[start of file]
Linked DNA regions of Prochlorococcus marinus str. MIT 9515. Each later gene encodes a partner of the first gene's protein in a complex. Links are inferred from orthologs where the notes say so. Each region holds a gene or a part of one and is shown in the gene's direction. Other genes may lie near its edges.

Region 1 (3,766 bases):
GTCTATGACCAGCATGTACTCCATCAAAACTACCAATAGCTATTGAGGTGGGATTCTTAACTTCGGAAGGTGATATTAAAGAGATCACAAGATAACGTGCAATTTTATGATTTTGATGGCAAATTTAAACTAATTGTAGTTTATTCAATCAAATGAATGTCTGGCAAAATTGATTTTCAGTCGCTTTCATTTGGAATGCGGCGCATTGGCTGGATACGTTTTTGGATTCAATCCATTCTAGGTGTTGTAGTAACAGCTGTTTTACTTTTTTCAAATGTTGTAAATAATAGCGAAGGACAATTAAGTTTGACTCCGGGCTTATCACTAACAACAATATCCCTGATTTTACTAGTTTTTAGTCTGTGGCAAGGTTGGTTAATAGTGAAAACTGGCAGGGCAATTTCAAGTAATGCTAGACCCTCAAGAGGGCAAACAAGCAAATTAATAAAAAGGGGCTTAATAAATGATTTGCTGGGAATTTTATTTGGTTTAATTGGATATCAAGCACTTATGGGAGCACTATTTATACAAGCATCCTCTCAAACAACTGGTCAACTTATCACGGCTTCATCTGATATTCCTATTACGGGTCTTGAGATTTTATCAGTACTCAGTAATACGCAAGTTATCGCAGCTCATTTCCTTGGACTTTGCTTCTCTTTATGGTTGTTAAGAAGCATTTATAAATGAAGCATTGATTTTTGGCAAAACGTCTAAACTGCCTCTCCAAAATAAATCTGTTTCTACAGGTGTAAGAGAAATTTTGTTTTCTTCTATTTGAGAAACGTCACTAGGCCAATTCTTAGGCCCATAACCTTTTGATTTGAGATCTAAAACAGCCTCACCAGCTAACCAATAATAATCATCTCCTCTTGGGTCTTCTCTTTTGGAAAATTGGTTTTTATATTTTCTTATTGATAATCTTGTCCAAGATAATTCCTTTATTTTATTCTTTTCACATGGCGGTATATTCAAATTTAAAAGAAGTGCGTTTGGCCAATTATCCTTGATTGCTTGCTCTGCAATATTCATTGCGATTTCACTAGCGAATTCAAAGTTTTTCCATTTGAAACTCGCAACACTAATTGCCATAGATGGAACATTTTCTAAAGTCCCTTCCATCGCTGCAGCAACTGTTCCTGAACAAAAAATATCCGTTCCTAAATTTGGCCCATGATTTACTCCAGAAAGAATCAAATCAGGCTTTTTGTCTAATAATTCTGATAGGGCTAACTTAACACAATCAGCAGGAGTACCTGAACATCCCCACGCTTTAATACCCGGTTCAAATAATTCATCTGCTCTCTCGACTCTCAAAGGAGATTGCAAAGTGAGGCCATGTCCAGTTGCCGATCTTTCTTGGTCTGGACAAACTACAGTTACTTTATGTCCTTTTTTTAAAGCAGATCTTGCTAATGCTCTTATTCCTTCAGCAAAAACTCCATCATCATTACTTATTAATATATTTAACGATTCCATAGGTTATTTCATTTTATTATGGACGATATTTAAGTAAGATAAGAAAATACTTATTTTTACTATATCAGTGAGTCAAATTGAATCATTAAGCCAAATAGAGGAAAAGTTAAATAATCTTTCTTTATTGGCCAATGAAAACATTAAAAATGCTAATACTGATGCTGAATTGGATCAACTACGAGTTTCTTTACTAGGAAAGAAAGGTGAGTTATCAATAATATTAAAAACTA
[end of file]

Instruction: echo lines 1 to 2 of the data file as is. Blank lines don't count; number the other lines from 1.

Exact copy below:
Linked DNA regions of Prochlorococcus marinus str. MIT 9515. Each later gene encodes a partner of the first gene's protein in a complex. Links are inferred from orthologs where the notes say so. Each region holds a gene or a part of one and is shown in the gene's direction. Other genes may lie near its edges.

Region 1 (3,766 bases):